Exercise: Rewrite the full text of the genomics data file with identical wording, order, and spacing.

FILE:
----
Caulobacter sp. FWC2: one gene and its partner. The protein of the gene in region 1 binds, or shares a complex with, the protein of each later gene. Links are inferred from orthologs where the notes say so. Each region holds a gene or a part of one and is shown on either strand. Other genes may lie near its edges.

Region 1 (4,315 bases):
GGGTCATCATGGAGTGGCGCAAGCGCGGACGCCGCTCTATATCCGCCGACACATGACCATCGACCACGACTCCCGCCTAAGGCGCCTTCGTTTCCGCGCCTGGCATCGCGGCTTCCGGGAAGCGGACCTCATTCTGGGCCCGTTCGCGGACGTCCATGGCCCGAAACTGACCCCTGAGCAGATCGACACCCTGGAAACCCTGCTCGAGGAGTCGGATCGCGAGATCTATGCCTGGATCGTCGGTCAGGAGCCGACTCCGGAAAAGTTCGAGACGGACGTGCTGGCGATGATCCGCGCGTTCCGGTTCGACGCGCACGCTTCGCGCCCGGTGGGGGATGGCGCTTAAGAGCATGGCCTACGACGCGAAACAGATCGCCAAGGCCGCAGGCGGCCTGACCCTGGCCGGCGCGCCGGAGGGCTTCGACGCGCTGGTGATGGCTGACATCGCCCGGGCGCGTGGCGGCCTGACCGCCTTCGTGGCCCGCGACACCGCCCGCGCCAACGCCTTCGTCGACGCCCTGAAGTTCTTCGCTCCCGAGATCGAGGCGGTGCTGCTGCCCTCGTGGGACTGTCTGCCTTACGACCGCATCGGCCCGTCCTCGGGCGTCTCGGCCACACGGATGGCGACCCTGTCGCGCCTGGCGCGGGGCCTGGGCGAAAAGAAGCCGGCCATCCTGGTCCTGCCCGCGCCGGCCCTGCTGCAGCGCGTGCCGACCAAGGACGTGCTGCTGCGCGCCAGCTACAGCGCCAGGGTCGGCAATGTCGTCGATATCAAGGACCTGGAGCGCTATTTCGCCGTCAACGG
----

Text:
Caulobacter sp. FWC2: one gene and its partner. The protein of the gene in region 1 binds, or shares a complex with, the protein of each later gene. Links are inferred from orthologs where the notes say so. Each region holds a gene or a part of one and is shown on either strand. Other genes may lie near its edges.

Region 1 (4,315 bases):
GGGTCATCATGGAGTGGCGCAAGCGCGGACGCCGCTCTATATCCGCCGACACATGACCATCGACCACGACTCCCGCCTAAGGCGCCTTCGTTTCCGCGCCTGGCATCGCGGCTTCCGGGAAGCGGACCTCATTCTGGGCCCGTTCGCGGACGTCCATGGCCCGAAACTGACCCCTGAGCAGATCGACACCCTGGAAACCCTGCTCGAGGAGTCGGATCGCGAGATCTATGCCTGGATCGTCGGTCAGGAGCCGACTCCGGAAAAGTTCGAGACGGACGTGCTGGCGATGATCCGCGCGTTCCGGTTCGACGCGCACGCTTCGCGCCCGGTGGGGGATGGCGCTTAAGAGCATGGCCTACGACGCGAAACAGATCGCCAAGGCCGCAGGCGGCCTGACCCTGGCCGGCGCGCCGGAGGGCTTCGACGCGCTGGTGATGGCTGACATCGCCCGGGCGCGTGGCGGCCTGACCGCCTTCGTGGCCCGCGACACCGCCCGCGCCAACGCCTTCGTCGACGCCCTGAAGTTCTTCGCTCCCGAGATCGAGGCGGTGCTGCTGCCCTCGTGGGACTGTCTGCCTTACGACCGCATCGGCCCGTCCTCGGGCGTCTCGGCCACACGGATGGCGACCCTGTCGCGCCTGGCGCGGGGCCTGGGCGAAAAGAAGCCGGCCATCCTGGTCCTGCCCGCGCCGGCCCTGCTGCAGCGCGTGCCGACCAAGGACGTGCTGCTGCGCGCCAGCTACAGCGCCAGGGTCGGCAATGTCGTCGATATCAAGGACCTGGAGCGCTATTTCGCCGTCAACGG